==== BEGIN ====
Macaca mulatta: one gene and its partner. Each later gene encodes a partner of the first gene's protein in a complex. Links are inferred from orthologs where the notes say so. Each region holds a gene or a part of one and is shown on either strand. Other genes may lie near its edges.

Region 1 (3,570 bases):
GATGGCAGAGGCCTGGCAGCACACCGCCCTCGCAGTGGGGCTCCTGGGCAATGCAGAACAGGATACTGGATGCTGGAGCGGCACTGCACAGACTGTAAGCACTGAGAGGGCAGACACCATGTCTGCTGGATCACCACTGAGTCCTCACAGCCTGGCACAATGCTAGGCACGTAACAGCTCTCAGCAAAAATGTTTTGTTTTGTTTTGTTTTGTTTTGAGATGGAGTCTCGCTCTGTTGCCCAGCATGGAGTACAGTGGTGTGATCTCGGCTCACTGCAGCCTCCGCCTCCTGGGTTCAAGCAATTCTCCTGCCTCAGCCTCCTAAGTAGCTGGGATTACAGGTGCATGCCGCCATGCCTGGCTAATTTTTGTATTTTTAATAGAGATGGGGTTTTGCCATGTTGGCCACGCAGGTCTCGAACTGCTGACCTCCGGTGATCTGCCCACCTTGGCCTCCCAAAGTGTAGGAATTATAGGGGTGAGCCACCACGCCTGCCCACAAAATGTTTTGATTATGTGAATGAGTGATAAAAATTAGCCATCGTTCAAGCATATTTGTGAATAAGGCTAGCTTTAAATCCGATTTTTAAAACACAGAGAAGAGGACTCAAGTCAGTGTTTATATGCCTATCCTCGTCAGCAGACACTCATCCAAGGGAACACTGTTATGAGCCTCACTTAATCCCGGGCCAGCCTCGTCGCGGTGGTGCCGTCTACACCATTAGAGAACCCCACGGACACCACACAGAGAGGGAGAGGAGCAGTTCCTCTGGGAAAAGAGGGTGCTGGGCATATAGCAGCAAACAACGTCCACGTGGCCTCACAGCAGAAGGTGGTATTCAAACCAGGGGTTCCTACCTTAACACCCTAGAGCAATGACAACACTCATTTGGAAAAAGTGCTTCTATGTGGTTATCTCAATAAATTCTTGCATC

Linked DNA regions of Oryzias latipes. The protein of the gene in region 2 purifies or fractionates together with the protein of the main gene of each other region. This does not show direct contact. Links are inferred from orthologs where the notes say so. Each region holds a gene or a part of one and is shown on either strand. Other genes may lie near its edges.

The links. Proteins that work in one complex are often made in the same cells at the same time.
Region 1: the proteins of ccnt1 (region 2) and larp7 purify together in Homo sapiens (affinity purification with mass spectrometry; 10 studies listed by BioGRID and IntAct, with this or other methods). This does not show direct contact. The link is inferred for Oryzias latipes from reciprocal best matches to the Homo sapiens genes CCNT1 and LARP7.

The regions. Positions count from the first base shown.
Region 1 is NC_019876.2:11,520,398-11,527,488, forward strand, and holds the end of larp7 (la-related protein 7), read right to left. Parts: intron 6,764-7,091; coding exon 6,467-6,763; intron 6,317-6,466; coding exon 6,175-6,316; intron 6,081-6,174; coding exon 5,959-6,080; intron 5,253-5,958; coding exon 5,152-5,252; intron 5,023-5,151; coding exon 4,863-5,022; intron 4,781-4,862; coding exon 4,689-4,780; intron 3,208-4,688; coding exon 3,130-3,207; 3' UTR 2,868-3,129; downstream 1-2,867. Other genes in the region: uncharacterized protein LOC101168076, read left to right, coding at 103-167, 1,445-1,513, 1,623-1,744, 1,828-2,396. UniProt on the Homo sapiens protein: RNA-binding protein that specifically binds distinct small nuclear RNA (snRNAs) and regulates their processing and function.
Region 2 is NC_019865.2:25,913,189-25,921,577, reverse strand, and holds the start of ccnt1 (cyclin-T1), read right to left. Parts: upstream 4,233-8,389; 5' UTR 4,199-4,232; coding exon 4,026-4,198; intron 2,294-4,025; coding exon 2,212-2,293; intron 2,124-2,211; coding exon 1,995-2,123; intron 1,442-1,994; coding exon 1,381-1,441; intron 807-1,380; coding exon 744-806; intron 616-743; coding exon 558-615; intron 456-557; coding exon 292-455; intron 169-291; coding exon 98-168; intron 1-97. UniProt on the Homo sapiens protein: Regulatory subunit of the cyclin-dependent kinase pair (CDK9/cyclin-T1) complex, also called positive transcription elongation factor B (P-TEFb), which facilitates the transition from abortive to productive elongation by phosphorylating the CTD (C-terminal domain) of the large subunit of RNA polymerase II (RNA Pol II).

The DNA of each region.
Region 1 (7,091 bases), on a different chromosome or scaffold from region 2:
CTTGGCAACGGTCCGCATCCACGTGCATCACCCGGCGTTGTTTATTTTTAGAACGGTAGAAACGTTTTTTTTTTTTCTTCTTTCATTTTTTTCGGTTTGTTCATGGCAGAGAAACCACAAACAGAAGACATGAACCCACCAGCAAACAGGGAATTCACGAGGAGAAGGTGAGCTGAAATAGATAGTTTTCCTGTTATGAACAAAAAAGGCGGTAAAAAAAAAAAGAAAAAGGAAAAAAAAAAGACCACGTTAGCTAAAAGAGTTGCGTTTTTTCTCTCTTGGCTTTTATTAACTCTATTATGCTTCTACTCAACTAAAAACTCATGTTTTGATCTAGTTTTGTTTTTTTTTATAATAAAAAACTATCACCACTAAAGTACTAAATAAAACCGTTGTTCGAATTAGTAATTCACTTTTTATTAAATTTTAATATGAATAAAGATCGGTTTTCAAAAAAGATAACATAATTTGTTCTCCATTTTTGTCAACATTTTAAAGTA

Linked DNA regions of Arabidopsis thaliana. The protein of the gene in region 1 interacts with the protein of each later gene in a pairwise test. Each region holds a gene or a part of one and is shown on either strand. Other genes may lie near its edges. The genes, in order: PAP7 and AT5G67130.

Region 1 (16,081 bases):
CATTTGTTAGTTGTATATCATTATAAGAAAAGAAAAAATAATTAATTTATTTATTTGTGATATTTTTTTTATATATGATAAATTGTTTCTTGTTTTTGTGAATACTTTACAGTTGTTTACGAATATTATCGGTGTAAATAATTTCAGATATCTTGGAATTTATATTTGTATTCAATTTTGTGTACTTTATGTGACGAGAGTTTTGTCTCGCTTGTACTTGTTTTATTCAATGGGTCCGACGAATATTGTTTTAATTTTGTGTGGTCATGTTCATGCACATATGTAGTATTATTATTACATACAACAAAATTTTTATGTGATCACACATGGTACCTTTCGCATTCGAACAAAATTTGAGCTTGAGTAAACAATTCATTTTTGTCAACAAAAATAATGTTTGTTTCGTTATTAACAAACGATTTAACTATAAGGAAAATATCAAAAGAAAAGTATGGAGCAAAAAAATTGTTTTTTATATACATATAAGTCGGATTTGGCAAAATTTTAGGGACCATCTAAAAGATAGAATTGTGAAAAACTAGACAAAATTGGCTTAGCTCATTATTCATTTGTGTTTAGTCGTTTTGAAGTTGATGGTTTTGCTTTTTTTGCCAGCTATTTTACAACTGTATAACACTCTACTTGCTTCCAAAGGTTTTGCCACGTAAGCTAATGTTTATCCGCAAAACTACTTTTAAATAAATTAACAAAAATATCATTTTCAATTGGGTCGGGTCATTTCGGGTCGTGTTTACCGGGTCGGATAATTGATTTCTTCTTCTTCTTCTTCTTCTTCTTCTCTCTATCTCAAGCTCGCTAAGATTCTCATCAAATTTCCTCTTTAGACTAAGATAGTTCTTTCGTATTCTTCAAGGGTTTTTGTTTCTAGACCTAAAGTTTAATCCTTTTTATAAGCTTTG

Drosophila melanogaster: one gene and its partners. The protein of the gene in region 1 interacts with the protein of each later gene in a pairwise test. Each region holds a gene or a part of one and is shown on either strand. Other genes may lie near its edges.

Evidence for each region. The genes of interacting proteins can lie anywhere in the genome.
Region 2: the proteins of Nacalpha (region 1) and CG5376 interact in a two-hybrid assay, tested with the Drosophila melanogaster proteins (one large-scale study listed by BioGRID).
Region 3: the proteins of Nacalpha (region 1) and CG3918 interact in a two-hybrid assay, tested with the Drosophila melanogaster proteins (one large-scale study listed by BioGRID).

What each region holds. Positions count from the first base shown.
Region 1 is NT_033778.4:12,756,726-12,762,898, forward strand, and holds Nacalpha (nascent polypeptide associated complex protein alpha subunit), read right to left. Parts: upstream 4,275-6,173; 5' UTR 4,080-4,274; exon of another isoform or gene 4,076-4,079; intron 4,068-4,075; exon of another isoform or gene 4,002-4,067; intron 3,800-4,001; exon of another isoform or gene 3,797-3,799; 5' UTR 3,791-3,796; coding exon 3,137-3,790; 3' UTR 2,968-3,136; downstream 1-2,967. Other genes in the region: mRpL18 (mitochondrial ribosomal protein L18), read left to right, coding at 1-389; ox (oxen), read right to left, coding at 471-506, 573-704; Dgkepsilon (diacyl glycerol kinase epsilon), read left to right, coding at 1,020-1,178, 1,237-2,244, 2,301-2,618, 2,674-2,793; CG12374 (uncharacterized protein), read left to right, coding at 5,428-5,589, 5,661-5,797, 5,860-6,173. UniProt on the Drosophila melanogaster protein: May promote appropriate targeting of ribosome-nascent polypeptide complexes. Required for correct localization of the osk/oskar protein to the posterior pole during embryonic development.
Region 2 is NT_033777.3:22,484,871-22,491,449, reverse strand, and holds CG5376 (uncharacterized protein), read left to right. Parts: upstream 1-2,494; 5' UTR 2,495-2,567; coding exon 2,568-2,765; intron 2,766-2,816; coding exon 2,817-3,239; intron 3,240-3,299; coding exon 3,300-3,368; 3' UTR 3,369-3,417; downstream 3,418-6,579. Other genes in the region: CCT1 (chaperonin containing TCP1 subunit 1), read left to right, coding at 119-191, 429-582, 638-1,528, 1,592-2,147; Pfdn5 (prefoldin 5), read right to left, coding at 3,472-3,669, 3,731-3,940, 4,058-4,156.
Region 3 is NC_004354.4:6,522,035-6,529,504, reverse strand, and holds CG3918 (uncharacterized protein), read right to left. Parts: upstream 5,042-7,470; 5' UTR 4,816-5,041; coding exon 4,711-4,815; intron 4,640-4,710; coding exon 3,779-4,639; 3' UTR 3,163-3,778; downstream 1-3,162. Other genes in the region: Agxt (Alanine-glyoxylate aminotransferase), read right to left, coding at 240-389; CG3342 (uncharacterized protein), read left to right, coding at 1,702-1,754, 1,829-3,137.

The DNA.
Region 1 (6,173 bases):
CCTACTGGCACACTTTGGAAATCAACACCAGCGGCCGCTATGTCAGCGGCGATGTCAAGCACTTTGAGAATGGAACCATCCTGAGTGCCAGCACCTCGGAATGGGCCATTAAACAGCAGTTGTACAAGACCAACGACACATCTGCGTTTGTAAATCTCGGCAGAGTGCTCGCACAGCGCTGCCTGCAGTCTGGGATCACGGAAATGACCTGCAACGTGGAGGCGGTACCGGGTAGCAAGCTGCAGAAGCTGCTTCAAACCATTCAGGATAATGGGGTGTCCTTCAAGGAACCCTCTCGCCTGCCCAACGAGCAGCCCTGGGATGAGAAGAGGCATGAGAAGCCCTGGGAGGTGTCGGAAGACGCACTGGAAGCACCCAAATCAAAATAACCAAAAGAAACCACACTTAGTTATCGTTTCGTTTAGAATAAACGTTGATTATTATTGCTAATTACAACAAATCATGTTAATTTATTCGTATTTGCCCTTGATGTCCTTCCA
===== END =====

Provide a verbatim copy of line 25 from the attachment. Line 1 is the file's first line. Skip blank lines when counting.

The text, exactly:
Region 1 (6,173 bases):